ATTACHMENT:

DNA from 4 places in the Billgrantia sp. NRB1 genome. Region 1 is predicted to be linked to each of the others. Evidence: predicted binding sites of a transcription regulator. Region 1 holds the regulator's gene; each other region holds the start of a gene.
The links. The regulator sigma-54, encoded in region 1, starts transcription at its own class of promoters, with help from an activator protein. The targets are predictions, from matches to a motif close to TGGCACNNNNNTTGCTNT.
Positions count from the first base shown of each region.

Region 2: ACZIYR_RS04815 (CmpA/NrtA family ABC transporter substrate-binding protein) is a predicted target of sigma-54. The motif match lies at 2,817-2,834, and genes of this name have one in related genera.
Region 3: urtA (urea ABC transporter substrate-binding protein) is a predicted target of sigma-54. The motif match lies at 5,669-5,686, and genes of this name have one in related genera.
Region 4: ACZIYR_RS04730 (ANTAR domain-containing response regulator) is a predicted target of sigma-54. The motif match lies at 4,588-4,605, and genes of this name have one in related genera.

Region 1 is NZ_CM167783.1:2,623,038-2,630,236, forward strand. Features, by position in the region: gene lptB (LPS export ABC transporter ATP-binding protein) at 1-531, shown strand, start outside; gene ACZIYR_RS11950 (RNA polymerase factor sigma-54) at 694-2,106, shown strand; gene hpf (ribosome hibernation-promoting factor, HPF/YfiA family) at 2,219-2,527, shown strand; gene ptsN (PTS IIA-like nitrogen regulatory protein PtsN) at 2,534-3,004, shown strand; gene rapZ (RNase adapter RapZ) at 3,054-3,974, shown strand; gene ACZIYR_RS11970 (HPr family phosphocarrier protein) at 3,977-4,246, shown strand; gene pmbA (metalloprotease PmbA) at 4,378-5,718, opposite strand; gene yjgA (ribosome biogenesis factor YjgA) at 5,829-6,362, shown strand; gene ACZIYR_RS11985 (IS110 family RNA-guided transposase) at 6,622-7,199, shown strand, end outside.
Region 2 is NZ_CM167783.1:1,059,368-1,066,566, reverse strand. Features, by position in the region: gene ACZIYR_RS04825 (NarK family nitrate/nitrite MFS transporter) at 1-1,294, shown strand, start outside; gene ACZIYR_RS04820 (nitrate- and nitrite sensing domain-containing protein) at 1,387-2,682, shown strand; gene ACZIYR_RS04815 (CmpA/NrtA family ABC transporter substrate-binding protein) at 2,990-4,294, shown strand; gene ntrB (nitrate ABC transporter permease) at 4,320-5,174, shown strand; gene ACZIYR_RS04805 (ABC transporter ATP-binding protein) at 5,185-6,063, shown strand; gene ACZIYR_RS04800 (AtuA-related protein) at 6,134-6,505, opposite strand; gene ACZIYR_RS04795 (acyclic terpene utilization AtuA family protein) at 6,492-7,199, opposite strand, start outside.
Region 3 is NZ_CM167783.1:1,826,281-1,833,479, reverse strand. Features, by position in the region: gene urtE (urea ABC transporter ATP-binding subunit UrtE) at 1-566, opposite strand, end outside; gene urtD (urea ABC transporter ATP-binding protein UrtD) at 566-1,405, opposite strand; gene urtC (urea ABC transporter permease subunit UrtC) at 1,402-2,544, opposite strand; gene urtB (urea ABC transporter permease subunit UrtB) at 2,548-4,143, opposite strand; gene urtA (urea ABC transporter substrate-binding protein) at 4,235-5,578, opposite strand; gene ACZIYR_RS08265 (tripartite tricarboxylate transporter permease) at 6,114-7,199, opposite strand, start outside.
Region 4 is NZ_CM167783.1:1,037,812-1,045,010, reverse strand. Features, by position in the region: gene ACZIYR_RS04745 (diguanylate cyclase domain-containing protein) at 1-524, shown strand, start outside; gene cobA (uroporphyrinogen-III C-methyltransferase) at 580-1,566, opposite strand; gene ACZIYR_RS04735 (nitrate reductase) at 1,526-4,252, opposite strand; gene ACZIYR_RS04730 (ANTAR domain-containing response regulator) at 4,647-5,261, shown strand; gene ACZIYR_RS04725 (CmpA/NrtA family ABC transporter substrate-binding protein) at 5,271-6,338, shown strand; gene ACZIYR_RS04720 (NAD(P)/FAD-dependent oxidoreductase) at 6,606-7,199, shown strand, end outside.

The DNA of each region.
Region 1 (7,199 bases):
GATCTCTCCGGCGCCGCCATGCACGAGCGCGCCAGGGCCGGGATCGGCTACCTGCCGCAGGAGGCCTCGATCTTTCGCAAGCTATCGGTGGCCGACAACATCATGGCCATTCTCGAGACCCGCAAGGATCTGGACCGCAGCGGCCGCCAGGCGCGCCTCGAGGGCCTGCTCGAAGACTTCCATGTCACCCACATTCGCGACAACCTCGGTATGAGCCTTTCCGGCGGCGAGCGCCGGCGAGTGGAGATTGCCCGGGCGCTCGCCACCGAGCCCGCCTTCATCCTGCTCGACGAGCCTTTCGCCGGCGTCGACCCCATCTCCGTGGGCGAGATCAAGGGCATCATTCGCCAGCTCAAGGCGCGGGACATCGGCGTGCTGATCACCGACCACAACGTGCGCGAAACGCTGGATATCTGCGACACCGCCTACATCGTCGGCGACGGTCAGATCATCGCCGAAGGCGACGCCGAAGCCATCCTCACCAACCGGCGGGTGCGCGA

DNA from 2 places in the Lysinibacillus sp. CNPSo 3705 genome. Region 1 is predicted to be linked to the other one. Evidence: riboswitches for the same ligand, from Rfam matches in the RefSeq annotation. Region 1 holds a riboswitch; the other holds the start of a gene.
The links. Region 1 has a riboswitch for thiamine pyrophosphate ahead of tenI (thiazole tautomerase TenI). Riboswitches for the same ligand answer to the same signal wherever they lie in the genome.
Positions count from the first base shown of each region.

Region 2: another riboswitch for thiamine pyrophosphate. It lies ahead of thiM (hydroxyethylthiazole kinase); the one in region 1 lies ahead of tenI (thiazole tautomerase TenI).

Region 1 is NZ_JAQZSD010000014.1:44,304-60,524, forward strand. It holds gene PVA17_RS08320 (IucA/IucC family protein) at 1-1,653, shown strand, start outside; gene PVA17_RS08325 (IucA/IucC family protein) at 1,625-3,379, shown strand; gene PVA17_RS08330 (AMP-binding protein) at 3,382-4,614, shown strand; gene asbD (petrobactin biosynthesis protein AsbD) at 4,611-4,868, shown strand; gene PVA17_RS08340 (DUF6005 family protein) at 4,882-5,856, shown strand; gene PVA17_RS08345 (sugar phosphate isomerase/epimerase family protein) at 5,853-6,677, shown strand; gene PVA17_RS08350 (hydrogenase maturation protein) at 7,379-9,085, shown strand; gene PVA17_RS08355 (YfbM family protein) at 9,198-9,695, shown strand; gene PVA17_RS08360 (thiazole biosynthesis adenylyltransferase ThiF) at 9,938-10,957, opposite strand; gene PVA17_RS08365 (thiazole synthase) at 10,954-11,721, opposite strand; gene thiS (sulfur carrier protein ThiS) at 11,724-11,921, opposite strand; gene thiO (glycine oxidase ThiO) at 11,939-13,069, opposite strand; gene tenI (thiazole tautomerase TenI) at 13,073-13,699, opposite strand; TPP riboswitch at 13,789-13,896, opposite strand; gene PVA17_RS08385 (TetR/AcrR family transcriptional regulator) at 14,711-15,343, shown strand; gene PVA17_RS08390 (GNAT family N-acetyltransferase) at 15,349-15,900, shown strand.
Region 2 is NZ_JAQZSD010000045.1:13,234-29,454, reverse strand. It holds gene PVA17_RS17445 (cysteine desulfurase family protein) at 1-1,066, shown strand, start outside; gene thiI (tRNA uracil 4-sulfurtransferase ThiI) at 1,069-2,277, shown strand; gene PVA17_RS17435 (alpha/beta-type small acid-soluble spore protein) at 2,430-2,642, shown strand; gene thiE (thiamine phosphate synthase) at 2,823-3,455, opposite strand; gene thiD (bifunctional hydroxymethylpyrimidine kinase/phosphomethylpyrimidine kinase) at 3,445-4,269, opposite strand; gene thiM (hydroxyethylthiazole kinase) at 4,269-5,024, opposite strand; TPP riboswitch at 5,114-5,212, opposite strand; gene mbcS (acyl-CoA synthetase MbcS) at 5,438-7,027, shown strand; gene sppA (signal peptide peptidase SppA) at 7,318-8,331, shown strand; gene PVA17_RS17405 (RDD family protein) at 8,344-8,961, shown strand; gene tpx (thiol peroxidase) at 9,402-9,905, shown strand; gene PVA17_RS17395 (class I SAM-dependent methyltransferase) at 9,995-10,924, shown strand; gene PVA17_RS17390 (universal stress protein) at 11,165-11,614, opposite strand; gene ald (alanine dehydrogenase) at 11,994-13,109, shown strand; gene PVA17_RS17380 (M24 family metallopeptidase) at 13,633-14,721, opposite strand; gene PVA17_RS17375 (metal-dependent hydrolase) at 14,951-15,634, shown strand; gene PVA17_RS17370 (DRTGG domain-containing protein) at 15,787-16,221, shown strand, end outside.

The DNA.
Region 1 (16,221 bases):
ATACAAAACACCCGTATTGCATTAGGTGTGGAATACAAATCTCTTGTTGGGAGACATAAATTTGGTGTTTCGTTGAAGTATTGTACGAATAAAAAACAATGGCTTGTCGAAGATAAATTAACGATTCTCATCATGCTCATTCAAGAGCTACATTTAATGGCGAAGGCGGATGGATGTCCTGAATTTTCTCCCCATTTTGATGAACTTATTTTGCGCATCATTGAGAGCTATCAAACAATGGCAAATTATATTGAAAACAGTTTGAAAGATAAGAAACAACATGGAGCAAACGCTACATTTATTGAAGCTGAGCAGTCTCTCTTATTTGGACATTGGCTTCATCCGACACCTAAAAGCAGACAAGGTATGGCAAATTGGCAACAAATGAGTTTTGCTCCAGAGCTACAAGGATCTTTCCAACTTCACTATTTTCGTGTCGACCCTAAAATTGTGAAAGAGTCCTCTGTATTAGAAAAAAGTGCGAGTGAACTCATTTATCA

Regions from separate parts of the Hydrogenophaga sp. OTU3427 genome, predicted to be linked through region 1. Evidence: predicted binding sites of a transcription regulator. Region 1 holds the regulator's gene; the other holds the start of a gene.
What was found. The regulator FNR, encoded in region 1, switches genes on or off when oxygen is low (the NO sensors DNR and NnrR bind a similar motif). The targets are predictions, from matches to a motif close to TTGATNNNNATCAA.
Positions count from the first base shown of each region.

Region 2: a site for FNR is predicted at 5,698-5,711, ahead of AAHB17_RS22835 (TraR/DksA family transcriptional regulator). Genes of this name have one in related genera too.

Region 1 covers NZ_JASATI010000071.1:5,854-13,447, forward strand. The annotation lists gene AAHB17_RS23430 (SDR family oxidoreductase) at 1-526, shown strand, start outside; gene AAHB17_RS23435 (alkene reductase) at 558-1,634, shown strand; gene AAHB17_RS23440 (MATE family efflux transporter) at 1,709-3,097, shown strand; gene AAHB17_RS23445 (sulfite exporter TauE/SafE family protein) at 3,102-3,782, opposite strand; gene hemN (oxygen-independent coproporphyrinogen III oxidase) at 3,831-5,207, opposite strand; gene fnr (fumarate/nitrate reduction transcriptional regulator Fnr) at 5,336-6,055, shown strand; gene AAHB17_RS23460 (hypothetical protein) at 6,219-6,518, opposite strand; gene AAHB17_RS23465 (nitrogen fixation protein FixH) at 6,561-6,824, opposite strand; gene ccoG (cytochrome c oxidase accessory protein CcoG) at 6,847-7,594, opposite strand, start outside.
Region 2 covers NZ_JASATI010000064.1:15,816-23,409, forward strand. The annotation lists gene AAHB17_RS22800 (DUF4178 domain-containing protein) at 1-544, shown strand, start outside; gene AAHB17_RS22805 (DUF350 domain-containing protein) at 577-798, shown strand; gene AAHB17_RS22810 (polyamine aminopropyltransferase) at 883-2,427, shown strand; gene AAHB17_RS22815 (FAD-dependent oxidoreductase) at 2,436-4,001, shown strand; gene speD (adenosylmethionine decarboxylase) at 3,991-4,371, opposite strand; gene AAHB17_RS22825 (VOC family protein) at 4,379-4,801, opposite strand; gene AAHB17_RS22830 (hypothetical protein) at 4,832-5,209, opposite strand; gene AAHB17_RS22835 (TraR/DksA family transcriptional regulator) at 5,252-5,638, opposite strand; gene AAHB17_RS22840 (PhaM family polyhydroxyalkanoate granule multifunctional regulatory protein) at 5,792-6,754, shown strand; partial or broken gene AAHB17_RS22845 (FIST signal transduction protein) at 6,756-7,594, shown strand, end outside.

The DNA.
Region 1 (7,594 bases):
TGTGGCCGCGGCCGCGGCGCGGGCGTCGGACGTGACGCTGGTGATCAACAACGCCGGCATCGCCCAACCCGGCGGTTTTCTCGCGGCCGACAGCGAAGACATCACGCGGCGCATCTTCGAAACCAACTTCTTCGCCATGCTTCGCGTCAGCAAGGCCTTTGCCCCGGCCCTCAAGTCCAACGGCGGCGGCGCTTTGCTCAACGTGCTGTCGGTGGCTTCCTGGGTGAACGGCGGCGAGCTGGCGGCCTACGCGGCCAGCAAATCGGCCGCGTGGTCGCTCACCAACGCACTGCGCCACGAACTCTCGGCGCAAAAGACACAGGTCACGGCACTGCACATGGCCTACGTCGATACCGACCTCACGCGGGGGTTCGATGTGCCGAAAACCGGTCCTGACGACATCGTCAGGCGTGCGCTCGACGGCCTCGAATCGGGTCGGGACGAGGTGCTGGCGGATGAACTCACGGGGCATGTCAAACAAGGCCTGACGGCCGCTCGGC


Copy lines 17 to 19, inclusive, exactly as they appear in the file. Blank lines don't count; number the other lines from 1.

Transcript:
Region 2: another riboswitch for thiamine pyrophosphate. It lies ahead of thiM (hydroxyethylthiazole kinase); the one in region 1 lies ahead of tenI (thiazole tautomerase TenI).

Region 1 is NZ_JAQZSD010000014.1:44,304-60,524, forward strand. It holds gene PVA17_RS08320 (IucA/IucC family protein) at 1-1,653, shown strand, start outside; gene PVA17_RS08325 (IucA/IucC family protein) at 1,625-3,379, shown strand; gene PVA17_RS08330 (AMP-binding protein) at 3,382-4,614, shown strand; gene asbD (petrobactin biosynthesis protein AsbD) at 4,611-4,868, shown strand; gene PVA17_RS08340 (DUF6005 family protein) at 4,882-5,856, shown strand; gene PVA17_RS08345 (sugar phosphate isomerase/epimerase family protein) at 5,853-6,677, shown strand; gene PVA17_RS08350 (hydrogenase maturation protein) at 7,379-9,085, shown strand; gene PVA17_RS08355 (YfbM family protein) at 9,198-9,695, shown strand; gene PVA17_RS08360 (thiazole biosynthesis adenylyltransferase ThiF) at 9,938-10,957, opposite strand; gene PVA17_RS08365 (thiazole synthase) at 10,954-11,721, opposite strand; gene thiS (sulfur carrier protein ThiS) at 11,724-11,921, opposite strand; gene thiO (glycine oxidase ThiO) at 11,939-13,069, opposite strand; gene tenI (thiazole tautomerase TenI) at 13,073-13,699, opposite strand; TPP riboswitch at 13,789-13,896, opposite strand; gene PVA17_RS08385 (TetR/AcrR family transcriptional regulator) at 14,711-15,343, shown strand; gene PVA17_RS08390 (GNAT family N-acetyltransferase) at 15,349-15,900, shown strand.
Region 2 is NZ_JAQZSD010000045.1:13,234-29,454, reverse strand. It holds gene PVA17_RS17445 (cysteine desulfurase family protein) at 1-1,066, shown strand, start outside; gene thiI (tRNA uracil 4-sulfurtransferase ThiI) at 1,069-2,277, shown strand; gene PVA17_RS17435 (alpha/beta-type small acid-soluble spore protein) at 2,430-2,642, shown strand; gene thiE (thiamine phosphate synthase) at 2,823-3,455, opposite strand; gene thiD (bifunctional hydroxymethylpyrimidine kinase/phosphomethylpyrimidine kinase) at 3,445-4,269, opposite strand; gene thiM (hydroxyethylthiazole kinase) at 4,269-5,024, opposite strand; TPP riboswitch at 5,114-5,212, opposite strand; gene mbcS (acyl-CoA synthetase MbcS) at 5,438-7,027, shown strand; gene sppA (signal peptide peptidase SppA) at 7,318-8,331, shown strand; gene PVA17_RS17405 (RDD family protein) at 8,344-8,961, shown strand; gene tpx (thiol peroxidase) at 9,402-9,905, shown strand; gene PVA17_RS17395 (class I SAM-dependent methyltransferase) at 9,995-10,924, shown strand; gene PVA17_RS17390 (universal stress protein) at 11,165-11,614, opposite strand; gene ald (alanine dehydrogenase) at 11,994-13,109, shown strand; gene PVA17_RS17380 (M24 family metallopeptidase) at 13,633-14,721, opposite strand; gene PVA17_RS17375 (metal-dependent hydrolase) at 14,951-15,634, shown strand; gene PVA17_RS17370 (DRTGG domain-containing protein) at 15,787-16,221, shown strand, end outside.